Riba (usury) is divided into two groups, namely riba fadl and riba nasi’ah. Riba fadl is usury from an exchange between two objects (for example money with money, gold with gold, silver with silver, and so on). Whereas riba nasi’ah occurs due to a delay in delivery or payment. Thus, bank interest is clearly riba nasi’ah.
Conventional insurance contracts actually contain riba fadl. What is actually being exchanged in an insurance contract? As we have discussed in the previous article Why is conventional insurance not in line with Sharia? (part 1), in an insurance contract, premium is being exchanged for claim payment. In other words, it is an exchange of money for money. The rules are very clear in Shariah that if we exchange the things of same kind, including money, then the size or quantity, even the quality of both must be the same. If there is an additional (extra) given by one party and accepted by another party, that extra is usury.
The reality what happens in insurance is that the payment of claims is almost always greater than the premium. The difference of the two is what considered as usury. Once again, it becomes usury because there is an exchange of two things as a logical consequence of legally recognizing conventional insurance as a contract of exchange or buying and selling.
In addition, it is also worth mentioning that in conventional insurance operation, insurance companies collect premiums from the insured and then invest them in interest-bearing instruments either through banking or other markets. This is another source of usury in conventional insurance.
Some explain maysir (gambling or speculation) from the insured point of views who buy insurance in the hope of getting compensation or claim payment greater than the premium. So, this mechanism is just like people gambling or placing lotteries, who place small bets, hoping to win big.
You can debate this logic because gambling and insurance are driven by completely different motivations. Insurance is driven by fears of a disaster that brings financial loss, while gambling is motivated by someone delusion of a big financial victory. However, when it is viewed from the mechanic of operation, one can indeed says that insurance is tantamount to gambling.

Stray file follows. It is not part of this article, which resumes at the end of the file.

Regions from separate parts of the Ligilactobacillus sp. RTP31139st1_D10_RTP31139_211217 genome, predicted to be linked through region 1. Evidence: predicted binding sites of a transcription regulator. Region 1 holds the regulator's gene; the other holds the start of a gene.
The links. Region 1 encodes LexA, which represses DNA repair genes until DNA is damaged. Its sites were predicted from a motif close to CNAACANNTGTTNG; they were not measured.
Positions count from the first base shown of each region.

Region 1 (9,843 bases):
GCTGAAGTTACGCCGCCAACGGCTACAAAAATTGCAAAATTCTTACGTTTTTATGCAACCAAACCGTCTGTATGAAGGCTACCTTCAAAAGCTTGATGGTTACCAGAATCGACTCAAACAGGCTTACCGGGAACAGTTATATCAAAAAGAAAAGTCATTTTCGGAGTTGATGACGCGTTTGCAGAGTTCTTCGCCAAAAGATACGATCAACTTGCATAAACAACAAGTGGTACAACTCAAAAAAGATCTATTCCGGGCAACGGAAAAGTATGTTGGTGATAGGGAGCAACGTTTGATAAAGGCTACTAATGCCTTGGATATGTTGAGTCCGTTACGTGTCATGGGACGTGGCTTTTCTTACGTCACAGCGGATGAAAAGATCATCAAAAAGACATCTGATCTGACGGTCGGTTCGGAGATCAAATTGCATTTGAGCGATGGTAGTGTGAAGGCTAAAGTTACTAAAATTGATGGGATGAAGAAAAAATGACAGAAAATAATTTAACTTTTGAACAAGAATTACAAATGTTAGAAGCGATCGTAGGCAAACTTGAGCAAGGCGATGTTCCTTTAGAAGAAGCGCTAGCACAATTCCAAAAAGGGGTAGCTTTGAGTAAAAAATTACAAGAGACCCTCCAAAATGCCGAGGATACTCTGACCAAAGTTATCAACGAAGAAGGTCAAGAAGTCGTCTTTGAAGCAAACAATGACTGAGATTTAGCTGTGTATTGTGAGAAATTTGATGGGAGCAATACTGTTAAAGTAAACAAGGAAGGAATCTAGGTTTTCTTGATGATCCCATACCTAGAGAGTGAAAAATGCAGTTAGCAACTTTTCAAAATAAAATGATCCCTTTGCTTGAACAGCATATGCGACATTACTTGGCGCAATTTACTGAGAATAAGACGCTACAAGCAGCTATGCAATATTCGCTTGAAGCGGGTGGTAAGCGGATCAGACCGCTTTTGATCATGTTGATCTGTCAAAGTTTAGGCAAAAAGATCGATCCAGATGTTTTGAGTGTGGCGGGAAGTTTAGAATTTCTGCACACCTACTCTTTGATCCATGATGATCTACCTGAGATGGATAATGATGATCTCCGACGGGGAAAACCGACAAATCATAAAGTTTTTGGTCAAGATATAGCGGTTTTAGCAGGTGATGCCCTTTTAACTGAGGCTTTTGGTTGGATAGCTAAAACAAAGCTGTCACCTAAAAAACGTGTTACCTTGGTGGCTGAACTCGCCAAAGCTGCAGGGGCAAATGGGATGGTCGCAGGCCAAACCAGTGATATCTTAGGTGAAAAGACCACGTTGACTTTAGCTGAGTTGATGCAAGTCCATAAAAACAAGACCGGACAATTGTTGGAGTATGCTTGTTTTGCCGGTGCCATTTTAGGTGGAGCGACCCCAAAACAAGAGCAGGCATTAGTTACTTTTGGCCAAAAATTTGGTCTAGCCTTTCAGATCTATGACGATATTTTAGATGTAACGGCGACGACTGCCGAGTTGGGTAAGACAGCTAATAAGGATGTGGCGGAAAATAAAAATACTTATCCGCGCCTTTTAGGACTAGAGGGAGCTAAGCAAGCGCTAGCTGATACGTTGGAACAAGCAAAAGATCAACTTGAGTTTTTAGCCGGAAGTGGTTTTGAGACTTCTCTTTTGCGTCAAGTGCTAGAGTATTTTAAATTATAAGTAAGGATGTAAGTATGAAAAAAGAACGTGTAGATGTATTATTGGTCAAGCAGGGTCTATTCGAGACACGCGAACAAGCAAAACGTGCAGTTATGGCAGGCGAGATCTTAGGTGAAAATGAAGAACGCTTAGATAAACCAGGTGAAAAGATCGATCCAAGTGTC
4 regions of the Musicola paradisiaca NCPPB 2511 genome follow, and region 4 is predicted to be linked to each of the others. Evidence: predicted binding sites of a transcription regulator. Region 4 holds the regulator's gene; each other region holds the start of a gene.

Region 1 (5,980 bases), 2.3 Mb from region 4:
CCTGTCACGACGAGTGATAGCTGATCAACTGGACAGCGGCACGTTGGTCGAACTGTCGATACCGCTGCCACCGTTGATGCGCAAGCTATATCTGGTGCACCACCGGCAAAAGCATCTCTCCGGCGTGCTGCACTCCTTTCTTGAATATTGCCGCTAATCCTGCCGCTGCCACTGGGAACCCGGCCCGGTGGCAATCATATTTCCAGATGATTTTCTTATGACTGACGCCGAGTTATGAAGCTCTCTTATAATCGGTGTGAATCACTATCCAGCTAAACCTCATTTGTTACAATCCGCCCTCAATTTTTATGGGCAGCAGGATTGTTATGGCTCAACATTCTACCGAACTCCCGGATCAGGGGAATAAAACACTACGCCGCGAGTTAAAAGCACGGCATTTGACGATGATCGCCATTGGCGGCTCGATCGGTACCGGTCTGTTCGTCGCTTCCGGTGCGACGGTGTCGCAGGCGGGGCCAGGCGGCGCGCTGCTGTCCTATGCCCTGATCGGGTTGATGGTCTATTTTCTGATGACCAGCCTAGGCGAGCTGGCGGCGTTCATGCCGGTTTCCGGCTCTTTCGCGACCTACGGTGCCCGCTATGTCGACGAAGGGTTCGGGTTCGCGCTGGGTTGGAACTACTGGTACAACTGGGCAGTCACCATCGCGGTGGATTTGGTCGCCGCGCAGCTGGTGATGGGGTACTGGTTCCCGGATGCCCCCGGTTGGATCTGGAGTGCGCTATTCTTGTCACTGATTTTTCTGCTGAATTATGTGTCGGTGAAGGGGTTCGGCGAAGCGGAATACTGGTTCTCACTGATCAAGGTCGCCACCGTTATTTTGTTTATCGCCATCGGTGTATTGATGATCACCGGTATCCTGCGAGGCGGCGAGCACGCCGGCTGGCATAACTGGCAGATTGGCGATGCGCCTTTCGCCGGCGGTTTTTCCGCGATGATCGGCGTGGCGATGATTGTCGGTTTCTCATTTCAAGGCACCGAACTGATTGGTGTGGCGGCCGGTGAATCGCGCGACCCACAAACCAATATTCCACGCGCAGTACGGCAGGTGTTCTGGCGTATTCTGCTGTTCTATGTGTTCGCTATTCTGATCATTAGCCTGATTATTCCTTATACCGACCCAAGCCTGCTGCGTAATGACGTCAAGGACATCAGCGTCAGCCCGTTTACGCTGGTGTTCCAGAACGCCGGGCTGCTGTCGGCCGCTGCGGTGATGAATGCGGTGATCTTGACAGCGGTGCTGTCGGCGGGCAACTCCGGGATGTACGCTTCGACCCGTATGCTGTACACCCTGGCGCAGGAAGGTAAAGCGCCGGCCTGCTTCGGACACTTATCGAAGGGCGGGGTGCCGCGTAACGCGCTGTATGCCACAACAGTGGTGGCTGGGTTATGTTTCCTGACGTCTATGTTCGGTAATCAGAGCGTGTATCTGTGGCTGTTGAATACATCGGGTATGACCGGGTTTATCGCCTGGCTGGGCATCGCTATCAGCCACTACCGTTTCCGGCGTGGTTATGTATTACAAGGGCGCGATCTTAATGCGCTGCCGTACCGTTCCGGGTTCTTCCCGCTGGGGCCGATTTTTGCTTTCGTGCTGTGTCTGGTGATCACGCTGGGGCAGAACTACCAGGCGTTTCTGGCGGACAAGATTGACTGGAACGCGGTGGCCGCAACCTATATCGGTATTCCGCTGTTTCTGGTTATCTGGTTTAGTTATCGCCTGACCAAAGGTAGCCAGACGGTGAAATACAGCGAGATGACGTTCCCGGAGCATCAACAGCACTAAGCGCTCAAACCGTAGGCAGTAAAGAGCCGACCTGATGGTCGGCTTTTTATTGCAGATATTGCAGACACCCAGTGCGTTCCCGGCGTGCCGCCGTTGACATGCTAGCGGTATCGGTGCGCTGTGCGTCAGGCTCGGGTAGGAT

We may also view the presence of maysir in insurance from the insurance company point of views. Under insurance contracts, as a commercial institution, insurance companies certainly intend to make profit from the uncertainties inherent in the contract. The insurance company hopes that there will be no or less disaster so that the premiums it receives exceeds the number of claims it pays, so that it can make money from the difference. So, insurance companies can badically be seen as relying their welfare or faith on the occurrence or non-occurrence of something (uncertainty). Isn’t that the same as speculating or gambling? That is why insurance contracts are illegal in the eyes of the Sharia.
From the discussion above and the previous article, the most important conclusion is that the main problem that makes conventional insurance unacceptable by Shariah is the risk transfer mechanism it uses in managing risk. Whereas, riba (usury), gharar and maysir are basically derivatives that exist because risk-transfer-based conventional insurance is legally recognized as a contract of exchange or buying & selling.
Therefore, to get insurance in line with Sharia, this fundamental problem must be resolved first, by removing risk transfer mechanism and replacing it with something else, i.e. risk sharing mechanism. Under risk sharing, risks are no longer transferred by the insured to the insurance company, but rather jointly borne by all risk owners (the insureds or participants). This risk sharing is not a contract of commercial nature (like buying and selling), it is a non-profit contract instead. With that, the trio of (riba) usury, gharar and maysir automatically disappear.